Mrs. Baum died in 1962. At her death the bonds were still in the original co-ownership form. They had not been redeemed. Neither had they been reissued, as they might have been under the applicable regulations, in the names of the respective graddaughters as sole owners.
The respondents, who are executors of the decedent's will, disclosed the bonds in the federal estate tax return filed for the decedent's estate but did not include them in the gross estate. On audit, the Internal Revenue Service ruled that the bonds were includable. A resulting deficiency in estate tax was assessed and was paid by the respondents. The present suit for refund of the tax attributable to the inclusion of the bonds was instituted in due course.
Section 2040 is the governing statute. At the time of the decedent's death the section provided that there shall be included in a decedent's gross estate, with exceptions not here pertinent, 'the value of all property . . . to the extent of the interest therein held as joint tenants by the decedent and any other person . . . in their joint names and payable to either or the survivor. . . .'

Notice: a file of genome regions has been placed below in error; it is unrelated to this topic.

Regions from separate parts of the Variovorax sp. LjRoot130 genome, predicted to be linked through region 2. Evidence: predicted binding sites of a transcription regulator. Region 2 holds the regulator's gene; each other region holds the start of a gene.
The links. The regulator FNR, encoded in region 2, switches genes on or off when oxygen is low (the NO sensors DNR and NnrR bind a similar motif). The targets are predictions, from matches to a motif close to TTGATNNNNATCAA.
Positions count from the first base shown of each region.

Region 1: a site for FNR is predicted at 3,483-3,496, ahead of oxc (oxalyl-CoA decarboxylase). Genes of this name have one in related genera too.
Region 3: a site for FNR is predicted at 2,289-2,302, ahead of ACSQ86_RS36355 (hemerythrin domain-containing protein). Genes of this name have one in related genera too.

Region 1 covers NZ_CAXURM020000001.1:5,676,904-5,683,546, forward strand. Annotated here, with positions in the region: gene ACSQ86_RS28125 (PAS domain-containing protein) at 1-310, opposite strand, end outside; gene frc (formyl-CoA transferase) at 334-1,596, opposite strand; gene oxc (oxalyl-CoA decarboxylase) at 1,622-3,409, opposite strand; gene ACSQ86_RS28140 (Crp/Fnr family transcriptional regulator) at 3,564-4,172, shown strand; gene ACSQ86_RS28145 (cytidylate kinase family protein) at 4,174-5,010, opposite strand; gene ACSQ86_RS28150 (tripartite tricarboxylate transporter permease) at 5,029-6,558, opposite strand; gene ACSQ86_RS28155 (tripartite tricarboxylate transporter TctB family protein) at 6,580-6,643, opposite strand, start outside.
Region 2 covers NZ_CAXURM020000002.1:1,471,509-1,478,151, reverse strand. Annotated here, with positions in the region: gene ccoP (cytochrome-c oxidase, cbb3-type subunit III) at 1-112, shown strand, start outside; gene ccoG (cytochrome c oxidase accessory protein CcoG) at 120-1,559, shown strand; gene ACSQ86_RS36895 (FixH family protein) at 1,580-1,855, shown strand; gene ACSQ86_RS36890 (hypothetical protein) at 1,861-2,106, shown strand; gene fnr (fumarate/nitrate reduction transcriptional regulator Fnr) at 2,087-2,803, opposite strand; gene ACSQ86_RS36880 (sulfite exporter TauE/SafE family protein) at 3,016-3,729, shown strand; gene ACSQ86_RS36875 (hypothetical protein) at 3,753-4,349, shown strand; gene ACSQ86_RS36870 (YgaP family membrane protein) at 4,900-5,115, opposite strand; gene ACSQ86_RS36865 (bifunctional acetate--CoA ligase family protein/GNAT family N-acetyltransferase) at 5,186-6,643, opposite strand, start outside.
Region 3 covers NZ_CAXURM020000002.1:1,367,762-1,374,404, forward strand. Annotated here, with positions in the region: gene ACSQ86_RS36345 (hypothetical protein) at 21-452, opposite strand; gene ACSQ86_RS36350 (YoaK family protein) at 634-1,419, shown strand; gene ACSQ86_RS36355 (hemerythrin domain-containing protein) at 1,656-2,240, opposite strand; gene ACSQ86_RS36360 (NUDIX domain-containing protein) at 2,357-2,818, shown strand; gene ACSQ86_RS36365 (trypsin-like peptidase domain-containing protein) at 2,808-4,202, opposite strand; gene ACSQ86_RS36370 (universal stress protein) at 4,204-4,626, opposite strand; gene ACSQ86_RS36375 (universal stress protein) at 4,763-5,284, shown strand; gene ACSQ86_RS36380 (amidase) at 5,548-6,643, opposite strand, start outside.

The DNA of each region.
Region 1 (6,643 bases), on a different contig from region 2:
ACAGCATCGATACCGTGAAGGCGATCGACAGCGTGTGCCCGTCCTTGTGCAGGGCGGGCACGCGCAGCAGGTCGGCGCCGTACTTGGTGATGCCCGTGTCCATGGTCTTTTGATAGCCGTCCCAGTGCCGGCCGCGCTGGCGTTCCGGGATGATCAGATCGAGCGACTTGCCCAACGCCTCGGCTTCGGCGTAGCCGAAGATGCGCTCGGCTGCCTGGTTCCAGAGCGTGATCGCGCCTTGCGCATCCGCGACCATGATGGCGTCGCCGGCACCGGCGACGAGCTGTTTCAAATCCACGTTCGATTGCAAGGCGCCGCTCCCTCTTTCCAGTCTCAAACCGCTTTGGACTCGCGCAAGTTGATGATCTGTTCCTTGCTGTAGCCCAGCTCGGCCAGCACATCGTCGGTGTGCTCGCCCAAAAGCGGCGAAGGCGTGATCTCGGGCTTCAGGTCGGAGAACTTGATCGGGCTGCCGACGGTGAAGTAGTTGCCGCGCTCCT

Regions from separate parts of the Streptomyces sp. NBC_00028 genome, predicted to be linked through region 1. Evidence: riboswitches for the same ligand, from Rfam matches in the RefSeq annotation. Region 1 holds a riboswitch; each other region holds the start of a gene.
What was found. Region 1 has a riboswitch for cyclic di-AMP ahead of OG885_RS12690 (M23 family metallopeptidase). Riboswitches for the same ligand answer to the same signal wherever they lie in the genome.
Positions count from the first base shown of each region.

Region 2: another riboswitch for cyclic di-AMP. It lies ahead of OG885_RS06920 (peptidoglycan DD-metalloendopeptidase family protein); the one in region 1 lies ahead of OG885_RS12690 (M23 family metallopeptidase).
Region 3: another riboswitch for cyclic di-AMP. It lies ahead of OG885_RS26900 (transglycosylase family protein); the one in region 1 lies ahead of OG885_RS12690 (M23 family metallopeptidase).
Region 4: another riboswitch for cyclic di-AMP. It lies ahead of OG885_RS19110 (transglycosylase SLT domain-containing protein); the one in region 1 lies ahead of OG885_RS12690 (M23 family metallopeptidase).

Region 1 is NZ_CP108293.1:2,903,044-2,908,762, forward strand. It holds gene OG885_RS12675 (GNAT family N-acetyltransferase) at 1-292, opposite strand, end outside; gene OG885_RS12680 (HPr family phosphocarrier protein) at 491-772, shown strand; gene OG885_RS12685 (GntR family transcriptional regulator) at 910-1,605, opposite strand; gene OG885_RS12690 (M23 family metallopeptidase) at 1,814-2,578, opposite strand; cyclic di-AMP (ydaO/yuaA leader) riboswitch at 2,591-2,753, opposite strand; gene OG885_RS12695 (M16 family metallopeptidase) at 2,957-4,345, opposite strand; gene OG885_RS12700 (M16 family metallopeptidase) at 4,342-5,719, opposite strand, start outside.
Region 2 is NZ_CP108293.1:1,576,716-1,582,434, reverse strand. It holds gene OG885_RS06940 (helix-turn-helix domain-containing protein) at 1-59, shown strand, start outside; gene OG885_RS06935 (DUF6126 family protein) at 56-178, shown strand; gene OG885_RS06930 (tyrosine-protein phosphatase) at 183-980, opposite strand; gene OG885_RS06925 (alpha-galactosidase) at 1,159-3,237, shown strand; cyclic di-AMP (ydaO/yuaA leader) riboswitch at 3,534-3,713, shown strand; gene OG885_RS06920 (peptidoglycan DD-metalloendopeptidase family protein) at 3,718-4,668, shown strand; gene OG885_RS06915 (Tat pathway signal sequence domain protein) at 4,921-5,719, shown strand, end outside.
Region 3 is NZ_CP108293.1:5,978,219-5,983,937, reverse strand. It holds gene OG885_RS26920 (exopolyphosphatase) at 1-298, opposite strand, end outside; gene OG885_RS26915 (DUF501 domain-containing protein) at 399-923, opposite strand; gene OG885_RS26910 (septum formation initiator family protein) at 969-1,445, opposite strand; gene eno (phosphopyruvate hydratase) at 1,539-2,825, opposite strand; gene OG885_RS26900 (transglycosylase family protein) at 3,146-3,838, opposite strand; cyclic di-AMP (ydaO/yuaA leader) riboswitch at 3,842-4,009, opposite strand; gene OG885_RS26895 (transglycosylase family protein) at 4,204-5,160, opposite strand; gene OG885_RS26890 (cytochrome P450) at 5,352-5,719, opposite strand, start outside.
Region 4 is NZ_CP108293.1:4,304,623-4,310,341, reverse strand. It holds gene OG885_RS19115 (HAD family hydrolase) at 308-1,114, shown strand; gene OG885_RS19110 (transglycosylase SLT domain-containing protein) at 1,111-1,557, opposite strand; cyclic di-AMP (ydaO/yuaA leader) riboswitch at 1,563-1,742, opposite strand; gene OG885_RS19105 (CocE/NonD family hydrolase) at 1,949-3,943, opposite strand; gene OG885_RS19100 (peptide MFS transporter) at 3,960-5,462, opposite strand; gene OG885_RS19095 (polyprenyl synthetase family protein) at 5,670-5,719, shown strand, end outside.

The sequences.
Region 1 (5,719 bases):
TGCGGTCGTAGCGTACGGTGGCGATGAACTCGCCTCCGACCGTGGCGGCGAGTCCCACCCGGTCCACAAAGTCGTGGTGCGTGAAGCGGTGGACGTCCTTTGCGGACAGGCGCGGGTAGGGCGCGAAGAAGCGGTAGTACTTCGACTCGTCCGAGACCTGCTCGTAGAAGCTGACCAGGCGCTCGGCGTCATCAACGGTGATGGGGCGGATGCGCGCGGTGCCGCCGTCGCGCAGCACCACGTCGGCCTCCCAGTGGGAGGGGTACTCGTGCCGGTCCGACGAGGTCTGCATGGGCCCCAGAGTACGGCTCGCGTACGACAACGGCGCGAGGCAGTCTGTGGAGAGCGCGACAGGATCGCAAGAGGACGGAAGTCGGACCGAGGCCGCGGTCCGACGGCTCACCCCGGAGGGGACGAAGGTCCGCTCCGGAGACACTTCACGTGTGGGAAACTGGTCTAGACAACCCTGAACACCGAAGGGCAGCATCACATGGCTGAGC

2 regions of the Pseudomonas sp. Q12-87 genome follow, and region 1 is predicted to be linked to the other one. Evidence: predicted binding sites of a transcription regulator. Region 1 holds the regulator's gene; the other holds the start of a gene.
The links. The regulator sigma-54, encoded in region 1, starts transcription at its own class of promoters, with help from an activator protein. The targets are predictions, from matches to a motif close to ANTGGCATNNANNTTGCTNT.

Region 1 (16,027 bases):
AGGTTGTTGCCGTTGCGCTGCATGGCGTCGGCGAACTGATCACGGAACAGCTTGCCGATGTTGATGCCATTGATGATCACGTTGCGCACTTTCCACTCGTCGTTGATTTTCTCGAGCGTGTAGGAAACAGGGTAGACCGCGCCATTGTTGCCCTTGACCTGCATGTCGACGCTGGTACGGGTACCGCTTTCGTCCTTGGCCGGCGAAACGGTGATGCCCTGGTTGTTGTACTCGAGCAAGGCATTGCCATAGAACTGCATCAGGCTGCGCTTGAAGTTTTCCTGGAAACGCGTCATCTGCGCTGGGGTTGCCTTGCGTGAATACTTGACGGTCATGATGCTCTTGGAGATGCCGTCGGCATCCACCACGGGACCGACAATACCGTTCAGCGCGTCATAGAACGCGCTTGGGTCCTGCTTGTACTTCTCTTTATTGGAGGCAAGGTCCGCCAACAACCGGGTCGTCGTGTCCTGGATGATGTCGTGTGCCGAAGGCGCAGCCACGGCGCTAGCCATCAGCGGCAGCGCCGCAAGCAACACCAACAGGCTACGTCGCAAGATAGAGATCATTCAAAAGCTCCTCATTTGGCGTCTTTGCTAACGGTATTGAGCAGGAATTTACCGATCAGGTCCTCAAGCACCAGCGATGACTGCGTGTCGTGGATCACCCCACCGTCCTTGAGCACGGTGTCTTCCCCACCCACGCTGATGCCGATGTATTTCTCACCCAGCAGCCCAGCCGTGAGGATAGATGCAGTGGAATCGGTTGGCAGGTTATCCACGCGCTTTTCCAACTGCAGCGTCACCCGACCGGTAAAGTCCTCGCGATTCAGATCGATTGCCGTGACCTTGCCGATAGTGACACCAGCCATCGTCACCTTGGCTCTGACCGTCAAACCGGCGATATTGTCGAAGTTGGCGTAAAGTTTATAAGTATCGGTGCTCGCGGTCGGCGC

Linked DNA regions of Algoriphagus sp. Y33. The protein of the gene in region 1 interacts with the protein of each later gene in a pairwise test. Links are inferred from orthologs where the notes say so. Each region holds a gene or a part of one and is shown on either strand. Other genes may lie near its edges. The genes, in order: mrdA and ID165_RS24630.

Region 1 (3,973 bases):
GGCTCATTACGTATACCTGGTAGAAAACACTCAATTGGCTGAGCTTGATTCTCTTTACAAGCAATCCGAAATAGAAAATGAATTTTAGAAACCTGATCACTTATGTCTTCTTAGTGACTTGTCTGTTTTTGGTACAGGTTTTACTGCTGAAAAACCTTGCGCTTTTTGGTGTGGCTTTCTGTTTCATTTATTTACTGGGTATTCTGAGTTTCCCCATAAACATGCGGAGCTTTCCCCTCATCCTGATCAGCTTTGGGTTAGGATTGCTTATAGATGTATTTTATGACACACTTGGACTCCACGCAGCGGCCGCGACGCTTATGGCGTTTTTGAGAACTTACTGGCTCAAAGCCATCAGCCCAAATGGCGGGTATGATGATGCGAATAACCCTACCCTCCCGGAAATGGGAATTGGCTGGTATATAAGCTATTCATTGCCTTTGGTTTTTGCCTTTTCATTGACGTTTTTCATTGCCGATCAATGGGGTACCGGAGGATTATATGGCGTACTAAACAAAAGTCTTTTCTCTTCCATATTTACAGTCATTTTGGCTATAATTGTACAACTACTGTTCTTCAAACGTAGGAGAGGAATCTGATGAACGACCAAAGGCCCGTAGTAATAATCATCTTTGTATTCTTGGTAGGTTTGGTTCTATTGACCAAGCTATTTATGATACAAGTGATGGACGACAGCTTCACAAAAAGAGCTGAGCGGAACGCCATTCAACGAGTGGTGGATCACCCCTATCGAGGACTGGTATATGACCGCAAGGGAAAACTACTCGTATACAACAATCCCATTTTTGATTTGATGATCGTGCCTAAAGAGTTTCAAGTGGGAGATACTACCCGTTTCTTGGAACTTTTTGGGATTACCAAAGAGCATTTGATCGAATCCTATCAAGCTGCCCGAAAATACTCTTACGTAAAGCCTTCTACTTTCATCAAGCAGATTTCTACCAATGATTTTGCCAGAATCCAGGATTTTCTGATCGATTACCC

Title 31 U.S.C. § 757c(a)2 authorizes the Secretary of the Treasury to issue United States Savings Bonds 'in such manner and subject to such terms and conditions consistent with subsections (b)—(d) of this section, and including any restrictions on their transfer, as the Secretary of the Treasury may from time to time prescribe' (emphasis supplied).
Pursuant to this authorization, the Secretary issued Regulations on United States Savings Bonds. The first were those that appeared in Department Circular 571, dated December 16, 1936, 1 Fed.Reg. 2165. They have been revised from time to time. The eighth revision was in effect in 1961 when Mrs. Baum delivered the bonds in question to her respective granddaughters.